With Washington and Colorado States legalizing marijuana for recreational use, law enforcement tactics are changing. Laws around marijuana have gone from a focus on prohibition to regulation. New laws are being enacted to regulate distribution, taxation, age restrictions, and how much marijuana is reasonable for a person to possess for personal use. One of the more difficult questions to answer is what constitutes legal intoxication and how that correlates to driving while impaired. How stoned is too stoned to drive safely?
Both the Washington and Colorado State Legislatures passed house bills that declare five nanograms as the legal limit for impairment. If a person is pulled over and a blood screen detects five or more nanograms of THC per milliliter of blood in a person’s bloodstream, that individual is considered legally under the influence of drugs.
It can be difficult for a person to know when they are too impaired to drive whether from alcohol or marijuana. The main difference for law enforcement is the easy availability of breathalyzer tests to quantify blood alcohol levels and the relative difficulty of imposing a blood test to check for THC levels. Over time, these sorts of dilemmas will be answered by clear laws but we are not there yet. It is important to note that the body of science describing marijuana’s effects on the brain and body is broad but doesn’t enjoy wide consensus. Five nanograms per milliliter is perhaps a place for policy to start but it might be reasonable to expect changes to the law as scientific consensus is reached.
Driving while stoned is a crime in all 50 states but only some have set actual limits for THC in blood levels. It’s important to note that unlike blood alcohol levels, THC levels in the blood do not necessarily have anything to do with impairment. Marijuana is metabolized in the body’s fat cells and can be detected in the blood for as long as three months after last use in frequent pot smokers.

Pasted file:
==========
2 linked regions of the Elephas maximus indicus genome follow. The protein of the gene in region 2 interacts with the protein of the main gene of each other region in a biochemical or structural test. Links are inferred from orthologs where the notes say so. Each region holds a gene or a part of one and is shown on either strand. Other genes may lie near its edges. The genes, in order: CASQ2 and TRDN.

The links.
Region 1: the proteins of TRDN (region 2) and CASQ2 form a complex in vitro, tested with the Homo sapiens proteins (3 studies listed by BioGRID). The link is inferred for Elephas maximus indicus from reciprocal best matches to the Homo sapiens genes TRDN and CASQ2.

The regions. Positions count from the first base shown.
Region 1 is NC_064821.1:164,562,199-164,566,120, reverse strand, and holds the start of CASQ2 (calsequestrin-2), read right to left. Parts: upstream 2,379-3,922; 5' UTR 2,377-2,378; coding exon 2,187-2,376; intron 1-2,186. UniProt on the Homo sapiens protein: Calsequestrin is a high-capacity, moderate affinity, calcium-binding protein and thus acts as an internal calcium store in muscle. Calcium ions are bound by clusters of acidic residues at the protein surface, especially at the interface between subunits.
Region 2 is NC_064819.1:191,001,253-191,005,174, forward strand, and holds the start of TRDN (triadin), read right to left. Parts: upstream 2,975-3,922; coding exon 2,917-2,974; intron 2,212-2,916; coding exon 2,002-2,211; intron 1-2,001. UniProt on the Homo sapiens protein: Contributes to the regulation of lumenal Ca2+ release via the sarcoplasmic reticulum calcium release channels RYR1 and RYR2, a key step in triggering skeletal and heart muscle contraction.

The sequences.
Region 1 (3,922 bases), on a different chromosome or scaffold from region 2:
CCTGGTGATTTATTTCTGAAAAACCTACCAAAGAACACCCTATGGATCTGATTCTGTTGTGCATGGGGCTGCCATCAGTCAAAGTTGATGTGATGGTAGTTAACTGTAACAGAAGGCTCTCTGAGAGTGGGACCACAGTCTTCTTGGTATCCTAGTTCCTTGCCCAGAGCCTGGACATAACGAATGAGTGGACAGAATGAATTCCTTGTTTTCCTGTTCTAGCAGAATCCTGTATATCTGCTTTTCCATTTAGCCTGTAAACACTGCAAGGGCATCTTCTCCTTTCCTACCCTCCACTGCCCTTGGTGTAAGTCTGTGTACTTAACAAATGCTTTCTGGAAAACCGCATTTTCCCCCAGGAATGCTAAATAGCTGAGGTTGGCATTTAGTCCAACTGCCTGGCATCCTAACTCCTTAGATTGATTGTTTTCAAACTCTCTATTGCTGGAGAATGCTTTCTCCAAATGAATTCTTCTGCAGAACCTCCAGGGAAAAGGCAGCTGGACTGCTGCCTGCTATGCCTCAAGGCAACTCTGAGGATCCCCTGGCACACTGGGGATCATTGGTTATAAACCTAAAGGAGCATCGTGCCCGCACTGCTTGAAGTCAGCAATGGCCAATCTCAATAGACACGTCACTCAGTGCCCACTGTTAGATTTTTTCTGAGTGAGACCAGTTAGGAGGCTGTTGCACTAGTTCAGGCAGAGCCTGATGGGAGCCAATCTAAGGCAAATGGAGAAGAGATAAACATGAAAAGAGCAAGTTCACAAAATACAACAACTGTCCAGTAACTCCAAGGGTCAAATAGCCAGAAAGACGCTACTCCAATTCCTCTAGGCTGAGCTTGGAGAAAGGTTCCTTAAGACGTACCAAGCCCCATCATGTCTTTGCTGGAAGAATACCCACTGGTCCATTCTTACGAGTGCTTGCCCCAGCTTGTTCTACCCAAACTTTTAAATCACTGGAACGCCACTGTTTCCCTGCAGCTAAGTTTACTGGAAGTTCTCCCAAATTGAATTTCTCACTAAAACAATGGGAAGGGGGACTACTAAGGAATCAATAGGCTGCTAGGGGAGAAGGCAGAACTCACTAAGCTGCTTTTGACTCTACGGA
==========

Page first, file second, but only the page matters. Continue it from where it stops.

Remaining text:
More than a dozen states have implemented “per se” cannabis driving laws that authorize a DUI conviction, without trial, to anyone exceeding the state’s THC blood limit. Most of those states have legal blood THC limits of zero. The federal government has not gotten on board with the decriminalization of marijuana and is still recommending that all states pass zero-tolerance “per se” driving laws.
The remaining/majority of states have effect-based laws that require evidence of impairment from recent ingestion of a controlled substance before a DUI conviction is authorized. See your state’s marijuana driving laws here.
“Per se” cannabis driving laws have not been shown to reduce traffic fatalities, and they may be inadvertently making criminals out of people who are using a controlled substance in a legal manner.
Washington State passed a “per se” driving law and more and more people are testing positive for marijuana since the substance was made legal for recreational use. It should be noted that the boost in numbers may actually be due to more blood tests rather than an increase in drug use.
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